Turkish plant was to build Euro Passat, Skoda Superb
Will instead expand Bratislava plant
Volkswagen is cutting Turkey from the menu and giving the leftovers to Slovakia after COVID-related production changes mean that the automaker has decided it doesn’t need a new factory after all.
The automaker had planned to build a new facility near Izmir, located on the western coast of Turkey, which would build the next generation of the Volkswagen Passat and the Skoda Superb large sedans. Now, the plans have changed, and the beneficiary will be the VW Group plant in Bratislava, Slovakia.
VW CEO Herbert Diess told Automotive News Europe that the automaker had reassessed capacity needs as a result of the pandemic market changes, and as a result, decided that a new plant wasn’t necessary.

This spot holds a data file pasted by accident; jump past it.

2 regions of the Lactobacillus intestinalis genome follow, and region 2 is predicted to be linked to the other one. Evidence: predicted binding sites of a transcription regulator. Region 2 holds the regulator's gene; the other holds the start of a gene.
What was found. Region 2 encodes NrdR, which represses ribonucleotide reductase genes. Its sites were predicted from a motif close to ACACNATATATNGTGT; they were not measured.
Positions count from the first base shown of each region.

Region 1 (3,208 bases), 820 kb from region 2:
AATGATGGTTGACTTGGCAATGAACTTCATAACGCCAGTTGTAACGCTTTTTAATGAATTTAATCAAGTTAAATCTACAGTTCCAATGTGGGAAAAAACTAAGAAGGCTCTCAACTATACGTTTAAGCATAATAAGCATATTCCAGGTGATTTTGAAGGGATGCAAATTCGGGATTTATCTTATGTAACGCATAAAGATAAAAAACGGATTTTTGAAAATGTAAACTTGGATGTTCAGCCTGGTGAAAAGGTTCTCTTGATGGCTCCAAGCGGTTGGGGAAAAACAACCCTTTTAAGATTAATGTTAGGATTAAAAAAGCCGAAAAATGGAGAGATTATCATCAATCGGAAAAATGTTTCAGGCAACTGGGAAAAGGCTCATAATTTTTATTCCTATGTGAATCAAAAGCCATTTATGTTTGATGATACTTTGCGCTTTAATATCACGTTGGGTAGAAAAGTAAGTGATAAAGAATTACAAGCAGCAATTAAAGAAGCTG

Instead, Bratislava, which is currently home to the Volkswagen Touareg, Audi Q7 and Q8, and the Porsche Cayenne, as well as the VW Up!, Skoda Citigo, and Seat Mii minicars as well as the body of the Bentley Bentayga, will get an upgrade.
A new assembly line and body shop at that plant is expected to cost around 1 billion euros, but the company found it to be a better use of the resources.
Still, Diess told ANE that the decision to skip the Turkish factory, which would have had the capacity for 300,000 vehicles a year, would impact sales in that country.